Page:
On June 18, 2020, the Supreme Court of the United States decided that the Secretary of the U.S. Department of Homeland Security (DHS) had acted in an arbitrary and capricious manner in violation of the Administrative Procedures Act when rescinding the Obama Administration’s Deferred Action for Childhood Arrivals (DACA) program. Accordingly, the Court decided that DACA will stand.
The DACA program provides for deferred action on removal and grants work authorization to certain undocumented immigrants who were brought to the United States illegally as children and who have not committed any serious criminal offenses.
The Trump Administration had sought to end the DACA program on the grounds that the program itself violated the law because President Obama allegedly did not have the authority to confer employment authorization benefits on undocumented immigrants. Through a series of legal challenges, DHS was temporarily enjoined from ending the program on the ground that the plaintiffs challenging the DACA rescission would likely prevail in their legal challenges arguing that the rescission of DACA violated the Administrative Procedures Act (APA) because it was not supported by an adequate and well-reasoned explanation.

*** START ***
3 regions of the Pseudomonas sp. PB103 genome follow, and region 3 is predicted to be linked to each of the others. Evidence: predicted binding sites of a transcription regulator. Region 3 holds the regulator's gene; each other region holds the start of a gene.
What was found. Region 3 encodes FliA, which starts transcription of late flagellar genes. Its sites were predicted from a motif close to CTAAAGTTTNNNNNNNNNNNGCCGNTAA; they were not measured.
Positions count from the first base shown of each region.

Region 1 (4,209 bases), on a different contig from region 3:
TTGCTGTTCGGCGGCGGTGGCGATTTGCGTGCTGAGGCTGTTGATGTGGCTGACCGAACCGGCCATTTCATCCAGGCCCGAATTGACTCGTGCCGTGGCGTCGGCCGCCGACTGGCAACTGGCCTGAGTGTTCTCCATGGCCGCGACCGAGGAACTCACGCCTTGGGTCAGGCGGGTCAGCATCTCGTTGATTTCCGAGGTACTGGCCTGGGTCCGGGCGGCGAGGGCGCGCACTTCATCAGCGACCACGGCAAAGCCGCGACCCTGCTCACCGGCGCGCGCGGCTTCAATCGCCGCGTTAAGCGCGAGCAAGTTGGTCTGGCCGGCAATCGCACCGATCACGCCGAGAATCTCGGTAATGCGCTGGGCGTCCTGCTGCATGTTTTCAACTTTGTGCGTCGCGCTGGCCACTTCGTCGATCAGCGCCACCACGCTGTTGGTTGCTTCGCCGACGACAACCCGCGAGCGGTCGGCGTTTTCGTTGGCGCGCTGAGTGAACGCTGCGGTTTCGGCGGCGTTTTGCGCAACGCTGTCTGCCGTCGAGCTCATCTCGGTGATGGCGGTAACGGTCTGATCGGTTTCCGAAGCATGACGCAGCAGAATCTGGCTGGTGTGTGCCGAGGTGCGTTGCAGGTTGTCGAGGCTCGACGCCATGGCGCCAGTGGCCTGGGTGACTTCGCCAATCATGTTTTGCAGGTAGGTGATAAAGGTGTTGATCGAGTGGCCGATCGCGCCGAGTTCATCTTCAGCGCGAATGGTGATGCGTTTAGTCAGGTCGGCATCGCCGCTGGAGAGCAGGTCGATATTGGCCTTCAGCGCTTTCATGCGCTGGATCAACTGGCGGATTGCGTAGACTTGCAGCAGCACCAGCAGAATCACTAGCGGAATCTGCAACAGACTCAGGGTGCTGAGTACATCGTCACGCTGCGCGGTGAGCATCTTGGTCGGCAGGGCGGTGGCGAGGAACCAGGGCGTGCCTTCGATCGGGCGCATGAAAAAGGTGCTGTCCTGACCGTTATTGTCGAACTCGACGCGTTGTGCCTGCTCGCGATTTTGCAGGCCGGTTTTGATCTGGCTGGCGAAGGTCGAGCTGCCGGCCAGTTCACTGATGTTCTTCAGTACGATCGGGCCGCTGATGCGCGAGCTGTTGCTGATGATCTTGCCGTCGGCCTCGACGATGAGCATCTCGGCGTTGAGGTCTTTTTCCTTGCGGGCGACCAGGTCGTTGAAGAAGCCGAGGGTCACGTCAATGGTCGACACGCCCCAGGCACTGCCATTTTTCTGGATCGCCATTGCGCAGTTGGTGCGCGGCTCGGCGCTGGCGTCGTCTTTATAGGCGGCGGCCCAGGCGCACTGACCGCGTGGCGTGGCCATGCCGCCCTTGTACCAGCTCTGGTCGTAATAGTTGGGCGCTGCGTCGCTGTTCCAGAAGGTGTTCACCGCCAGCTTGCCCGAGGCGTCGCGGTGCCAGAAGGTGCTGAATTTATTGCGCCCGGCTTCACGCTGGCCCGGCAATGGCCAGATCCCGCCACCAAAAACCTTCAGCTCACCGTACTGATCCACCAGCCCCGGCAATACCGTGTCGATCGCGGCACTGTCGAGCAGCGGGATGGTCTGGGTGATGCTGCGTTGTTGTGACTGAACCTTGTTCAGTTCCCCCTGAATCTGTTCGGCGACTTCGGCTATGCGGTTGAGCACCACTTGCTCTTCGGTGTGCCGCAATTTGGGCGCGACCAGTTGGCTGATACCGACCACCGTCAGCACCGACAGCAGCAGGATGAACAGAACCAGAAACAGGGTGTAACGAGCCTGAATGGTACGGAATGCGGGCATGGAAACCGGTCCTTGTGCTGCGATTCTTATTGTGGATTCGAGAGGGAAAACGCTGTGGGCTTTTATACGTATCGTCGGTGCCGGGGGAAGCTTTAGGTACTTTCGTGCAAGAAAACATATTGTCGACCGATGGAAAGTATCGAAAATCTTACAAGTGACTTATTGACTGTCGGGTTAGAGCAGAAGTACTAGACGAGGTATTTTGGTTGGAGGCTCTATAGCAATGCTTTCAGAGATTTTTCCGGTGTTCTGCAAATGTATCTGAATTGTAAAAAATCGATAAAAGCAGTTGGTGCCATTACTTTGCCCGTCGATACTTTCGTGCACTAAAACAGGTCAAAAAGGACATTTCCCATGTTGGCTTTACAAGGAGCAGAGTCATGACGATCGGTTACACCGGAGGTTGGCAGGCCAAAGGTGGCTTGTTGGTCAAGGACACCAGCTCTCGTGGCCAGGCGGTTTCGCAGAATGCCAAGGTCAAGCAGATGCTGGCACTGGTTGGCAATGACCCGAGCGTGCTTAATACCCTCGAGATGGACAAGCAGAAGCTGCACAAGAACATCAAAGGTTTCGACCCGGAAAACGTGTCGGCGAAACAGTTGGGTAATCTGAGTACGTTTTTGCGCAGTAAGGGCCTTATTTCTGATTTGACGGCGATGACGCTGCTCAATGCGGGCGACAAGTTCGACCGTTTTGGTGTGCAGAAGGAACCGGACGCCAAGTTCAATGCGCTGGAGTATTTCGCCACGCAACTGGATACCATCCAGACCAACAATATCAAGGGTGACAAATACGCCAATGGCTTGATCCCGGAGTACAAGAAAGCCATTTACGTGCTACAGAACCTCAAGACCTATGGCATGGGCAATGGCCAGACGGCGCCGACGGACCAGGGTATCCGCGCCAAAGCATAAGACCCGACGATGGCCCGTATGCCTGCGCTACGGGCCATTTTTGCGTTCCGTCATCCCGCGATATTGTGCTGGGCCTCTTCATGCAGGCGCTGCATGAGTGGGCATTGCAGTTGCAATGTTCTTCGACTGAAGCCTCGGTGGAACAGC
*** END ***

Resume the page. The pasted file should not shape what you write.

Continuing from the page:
The Trump Administration appealed the injunctions, and today the U.S. Supreme Court ruled that the rescission of DACA must be set aside and the program remains in place. The court held that the failure of DHS to consider the reliance interests of those who had applied for and received DACA benefits and the failure to weigh those interests against the relevant policy concerns prior to terminating the program was arbitrary and capricious.
The Supreme Court’s decision enables the roughly 700,000 DACA recipients to continue to renew their applications for deferred action and employment authorization. The decision also allows DACA recipients who work in the healthcare industry to continue their needed services during the pandemic.
Notably the Court’s decision acknowledged that DHS has the authority to rescind the DACA program, but emphasized that DHS had failed to do so properly because the DHS had violated the Administrative Procedures Act by failing to consider alternatives and weigh the particular reliance interests and therefore had failed to provide adequate justification for the DACA rescission.
Because the Court acknowledged the authority of DHS to rescind DACA in a manner compliant with the Administrative Procedures Act, the Trump Administration may pursue the policy through a new approach to the rescission that seeks to correct prior failures; however, for now, DACA remains a viable program for the 700,000 recipients who benefit from it.
Applicants seeking assistance in renewing DACA benefits should contact their Foster immigration attorney. Foster will continue to monitor decisions impacting on eligibility for immigration benefits and will make future updates available via our website at www.fosterglobal.com.